Long time readers of this blog know that I have serious doubts about the uses of empathy. Readers of my book The Last Psychoanalyst know that I have proposed a theoretical rationale for my view.
I mention it because today’s psychotherapists believe that their mission is to enhance our ability to feel the pain of other people. Apparently, they do so because they deeply admire Bill Clinton, a paragon of human decency who famously told people that he could feel their pain.
In our empathy-laden correct world, a man wrote to Emily Yoffe, Slate’s Dear Prudence, to explain that his wife, owner of a ballet school, had received a request by two parents to offer private lessons to their ten-year-old son. The problem was, these parents were forcing the boy to spend two years acting like a girl, dressing like a girl, being called by a girl’s name. The better to help him to feel the pain of being an oppressed female.
I will accept this instance as anecdotal, but it is also true that research into the uses of empathy bears out my point of view.
Yale psychologist Paul Bloom reports on it in the New York Times. He begins by asking whether our politics would be improved if we all felt more empathy:
What could be more exhilarating than experiencing the world through the perspective of another person? In “Remembrance of Things Past,” Marcel Proust’s narrator says that the only true voyage of discovery is not to visit other lands but “to possess other eyes, to behold the universe through the eyes of another, of a hundred others, to behold the hundred universes that each of them beholds.” This is one of the central projects of the humanities; it’s certainly part of the pleasure we get from art and literature.
Many believe that this psychological connection is also essential for political change. They may argue, for instance, that in order for white Americans to adequately respond to the events in Baltimore, Ferguson, Mo., and elsewhere, they need to put themselves in the shoes of those in minority communities. After the death of Eric Garner at the hands of New York City police officers, Hillary Rodham Clinton called for changing police tactics, and then added: “The most important thing each of us can do is to try even harder to see the world through our neighbors’ eyes, to imagine what it is like to walk in their shoes, to share their pain and their hopes and their dreams.”
As one might suspect, Hillary was reciting the gospel according to therapy. She seems to have learned it from her husband. The truth is, Bloom continues, we are largely incapable of feeling anyone else’s pain:
In his book “Mindwise,” the psychologist Nicholas Epley discusses experiments in which people were asked to judge the thoughts of strangers. These included asking speed daters to identify others who wanted to date them, asking job candidates how impressed their interviewers were with them and asking a range of people whether or not someone was lying to them.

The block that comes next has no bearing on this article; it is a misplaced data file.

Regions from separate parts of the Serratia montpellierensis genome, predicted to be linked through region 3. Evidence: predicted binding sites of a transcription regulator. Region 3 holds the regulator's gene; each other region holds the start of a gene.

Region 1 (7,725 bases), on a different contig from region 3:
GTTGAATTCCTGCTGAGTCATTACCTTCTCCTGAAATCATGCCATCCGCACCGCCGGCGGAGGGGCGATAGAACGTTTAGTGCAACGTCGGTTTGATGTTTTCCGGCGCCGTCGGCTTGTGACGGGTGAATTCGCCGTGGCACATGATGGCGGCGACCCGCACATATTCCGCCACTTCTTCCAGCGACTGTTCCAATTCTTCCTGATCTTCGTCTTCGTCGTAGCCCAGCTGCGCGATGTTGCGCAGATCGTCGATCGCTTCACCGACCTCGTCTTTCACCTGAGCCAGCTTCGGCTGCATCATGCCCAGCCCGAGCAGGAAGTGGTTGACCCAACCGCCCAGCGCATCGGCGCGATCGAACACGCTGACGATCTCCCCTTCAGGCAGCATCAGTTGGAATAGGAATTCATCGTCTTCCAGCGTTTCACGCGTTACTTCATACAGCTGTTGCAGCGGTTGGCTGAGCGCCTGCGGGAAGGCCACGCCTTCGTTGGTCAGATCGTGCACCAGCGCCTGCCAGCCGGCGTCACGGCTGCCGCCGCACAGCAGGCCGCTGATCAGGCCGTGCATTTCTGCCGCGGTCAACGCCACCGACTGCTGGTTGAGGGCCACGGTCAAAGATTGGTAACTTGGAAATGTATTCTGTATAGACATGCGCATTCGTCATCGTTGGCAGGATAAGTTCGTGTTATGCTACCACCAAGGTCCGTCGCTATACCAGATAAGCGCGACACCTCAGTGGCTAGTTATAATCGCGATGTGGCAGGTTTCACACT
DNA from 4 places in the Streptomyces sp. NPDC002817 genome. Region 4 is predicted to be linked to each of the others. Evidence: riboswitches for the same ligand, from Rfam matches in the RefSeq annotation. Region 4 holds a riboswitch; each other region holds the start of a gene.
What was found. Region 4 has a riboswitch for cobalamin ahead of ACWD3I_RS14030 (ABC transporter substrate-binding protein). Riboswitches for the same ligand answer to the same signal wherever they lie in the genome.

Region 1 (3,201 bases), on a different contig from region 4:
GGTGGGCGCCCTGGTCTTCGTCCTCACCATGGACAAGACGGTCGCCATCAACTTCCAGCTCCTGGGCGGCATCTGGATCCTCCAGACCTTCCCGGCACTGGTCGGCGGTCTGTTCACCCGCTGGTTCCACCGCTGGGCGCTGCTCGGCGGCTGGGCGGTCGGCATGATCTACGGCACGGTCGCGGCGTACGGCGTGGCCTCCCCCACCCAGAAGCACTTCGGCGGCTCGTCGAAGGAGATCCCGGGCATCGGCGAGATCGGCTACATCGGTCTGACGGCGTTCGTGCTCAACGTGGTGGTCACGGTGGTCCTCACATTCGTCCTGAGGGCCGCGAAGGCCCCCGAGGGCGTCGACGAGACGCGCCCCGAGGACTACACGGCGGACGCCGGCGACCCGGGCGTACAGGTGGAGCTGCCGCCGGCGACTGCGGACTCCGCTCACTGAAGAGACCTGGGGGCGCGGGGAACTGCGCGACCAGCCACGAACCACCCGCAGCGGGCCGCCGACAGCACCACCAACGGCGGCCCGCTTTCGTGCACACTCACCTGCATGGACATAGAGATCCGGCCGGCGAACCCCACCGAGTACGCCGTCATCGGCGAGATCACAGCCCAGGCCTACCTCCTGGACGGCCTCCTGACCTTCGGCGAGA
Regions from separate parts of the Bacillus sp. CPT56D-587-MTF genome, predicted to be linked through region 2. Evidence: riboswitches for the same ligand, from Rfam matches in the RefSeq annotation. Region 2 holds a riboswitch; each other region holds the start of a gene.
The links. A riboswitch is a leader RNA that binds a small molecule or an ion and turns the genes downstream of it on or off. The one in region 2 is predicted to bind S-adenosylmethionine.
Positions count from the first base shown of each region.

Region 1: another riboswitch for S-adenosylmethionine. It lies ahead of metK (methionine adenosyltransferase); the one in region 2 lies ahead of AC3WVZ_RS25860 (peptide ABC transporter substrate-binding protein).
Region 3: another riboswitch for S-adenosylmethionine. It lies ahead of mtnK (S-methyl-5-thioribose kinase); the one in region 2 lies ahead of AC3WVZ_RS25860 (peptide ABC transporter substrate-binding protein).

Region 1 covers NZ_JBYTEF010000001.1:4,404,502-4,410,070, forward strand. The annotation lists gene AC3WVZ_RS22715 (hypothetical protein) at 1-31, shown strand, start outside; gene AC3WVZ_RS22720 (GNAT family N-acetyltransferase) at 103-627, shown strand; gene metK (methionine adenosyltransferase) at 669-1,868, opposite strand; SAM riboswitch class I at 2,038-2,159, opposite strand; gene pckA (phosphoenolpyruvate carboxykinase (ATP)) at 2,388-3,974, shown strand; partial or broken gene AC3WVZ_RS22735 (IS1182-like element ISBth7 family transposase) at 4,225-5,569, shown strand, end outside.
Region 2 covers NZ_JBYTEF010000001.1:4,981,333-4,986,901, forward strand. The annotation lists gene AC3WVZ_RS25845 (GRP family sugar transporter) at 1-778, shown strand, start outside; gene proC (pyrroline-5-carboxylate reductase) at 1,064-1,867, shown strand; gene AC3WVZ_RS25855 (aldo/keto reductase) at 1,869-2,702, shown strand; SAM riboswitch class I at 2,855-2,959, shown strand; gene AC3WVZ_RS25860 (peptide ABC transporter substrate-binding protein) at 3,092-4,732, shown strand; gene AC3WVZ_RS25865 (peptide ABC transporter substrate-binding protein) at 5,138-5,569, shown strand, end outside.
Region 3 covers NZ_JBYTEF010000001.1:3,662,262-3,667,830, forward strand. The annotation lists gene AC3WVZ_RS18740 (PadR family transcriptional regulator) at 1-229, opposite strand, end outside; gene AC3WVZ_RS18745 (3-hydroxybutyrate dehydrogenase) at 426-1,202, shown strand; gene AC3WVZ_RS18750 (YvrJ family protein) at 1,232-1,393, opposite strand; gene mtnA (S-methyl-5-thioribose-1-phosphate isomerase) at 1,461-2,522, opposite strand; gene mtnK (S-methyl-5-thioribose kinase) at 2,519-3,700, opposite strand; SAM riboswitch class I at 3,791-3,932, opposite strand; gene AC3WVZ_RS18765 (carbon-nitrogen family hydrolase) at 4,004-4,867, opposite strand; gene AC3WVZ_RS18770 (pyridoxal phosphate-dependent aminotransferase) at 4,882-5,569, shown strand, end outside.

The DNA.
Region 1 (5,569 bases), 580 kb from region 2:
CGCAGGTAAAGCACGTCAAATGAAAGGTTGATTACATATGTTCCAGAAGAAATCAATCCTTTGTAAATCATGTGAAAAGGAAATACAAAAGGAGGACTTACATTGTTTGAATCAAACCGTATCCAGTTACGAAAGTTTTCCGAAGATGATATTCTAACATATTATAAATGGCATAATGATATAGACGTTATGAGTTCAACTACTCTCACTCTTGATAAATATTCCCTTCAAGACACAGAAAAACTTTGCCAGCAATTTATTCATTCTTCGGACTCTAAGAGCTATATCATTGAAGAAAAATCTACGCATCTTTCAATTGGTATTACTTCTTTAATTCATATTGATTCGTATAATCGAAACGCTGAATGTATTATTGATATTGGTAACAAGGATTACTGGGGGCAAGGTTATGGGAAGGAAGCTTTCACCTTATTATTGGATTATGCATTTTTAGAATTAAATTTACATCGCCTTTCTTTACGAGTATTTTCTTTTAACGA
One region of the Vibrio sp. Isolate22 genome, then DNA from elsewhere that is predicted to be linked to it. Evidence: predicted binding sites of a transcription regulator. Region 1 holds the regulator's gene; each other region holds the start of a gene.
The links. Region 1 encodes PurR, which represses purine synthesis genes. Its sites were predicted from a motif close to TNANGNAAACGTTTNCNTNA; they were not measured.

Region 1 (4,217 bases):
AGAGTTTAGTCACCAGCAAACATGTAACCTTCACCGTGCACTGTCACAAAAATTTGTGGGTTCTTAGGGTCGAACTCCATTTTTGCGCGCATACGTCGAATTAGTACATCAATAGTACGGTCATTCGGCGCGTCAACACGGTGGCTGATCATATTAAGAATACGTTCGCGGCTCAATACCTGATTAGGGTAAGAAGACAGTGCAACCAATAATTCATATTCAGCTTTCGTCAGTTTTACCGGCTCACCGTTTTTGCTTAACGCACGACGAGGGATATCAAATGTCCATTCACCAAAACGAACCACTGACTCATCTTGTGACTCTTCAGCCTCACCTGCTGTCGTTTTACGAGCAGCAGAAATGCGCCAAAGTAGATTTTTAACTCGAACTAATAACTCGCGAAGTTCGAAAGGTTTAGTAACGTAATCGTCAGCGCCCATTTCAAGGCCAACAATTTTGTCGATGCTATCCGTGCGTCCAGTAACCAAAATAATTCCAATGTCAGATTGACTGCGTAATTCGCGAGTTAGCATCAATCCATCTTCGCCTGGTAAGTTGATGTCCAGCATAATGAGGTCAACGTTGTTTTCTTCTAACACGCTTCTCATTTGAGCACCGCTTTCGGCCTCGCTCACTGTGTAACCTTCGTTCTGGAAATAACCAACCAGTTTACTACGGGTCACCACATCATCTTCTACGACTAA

People are often highly confident in their ability to see things as others do, but their attempts are typically barely better than chance. Other studies find that people who are instructed to take the perspectives of others tend to do worse, not better, at judging their thoughts and emotions.
Bloom suggests that we should not rely on empathy. He offers a better approach:
Instead of assuming that we can know what it is like to be them, we should focus more on listening to what they have to say. This isn’t perfect — people sometimes lie, or are confused, or deluded — but it’s by far the best method of figuring out the needs, desires and histories of people who are different from us. It also shows more respect than a clumsy attempt to get into their skins; I agree with the essayist Leslie Jamison, who describes empathy as “perched precariously between gift and invasion.”
A provocative thought. Therapists are supposed to be masters at listening to what their patients are saying. And yet, if this is true, why do they emphasize empathy and other forms of quasi-telepathic communication?
As for the question of whether an enhanced capacity for empathy improves our moral being, the Clintons should have long since dispelled that illusion.
In Bloom’s words:
Also, Mrs. Clinton might be mistaken in her claims about the moral importance of perspective-taking. Scholars ranging from Adam Smith to the contemporary literary critic Elaine Scarry have pointed out that when we try to act morally toward strangers based on empathic projection, we typically fail. This is in part because we’re not good at it, and in part because, when we allow ourselves to be guided by our feelings, our emotional investment in ourselves and those we love is overwhelming relative to our weak attachment to strangers. We become better people and better policy makers if we rely instead on more abstract principles of justice and fairness, along with a more diffuse compassion.
I will briefly take issue with Bloom’s suggestion that we should base our policy decisions on abstract principles. We do better to base them on facts, not ideals, on an objective appraisal of the present situation and on the record of what has succeeded of failed in the past.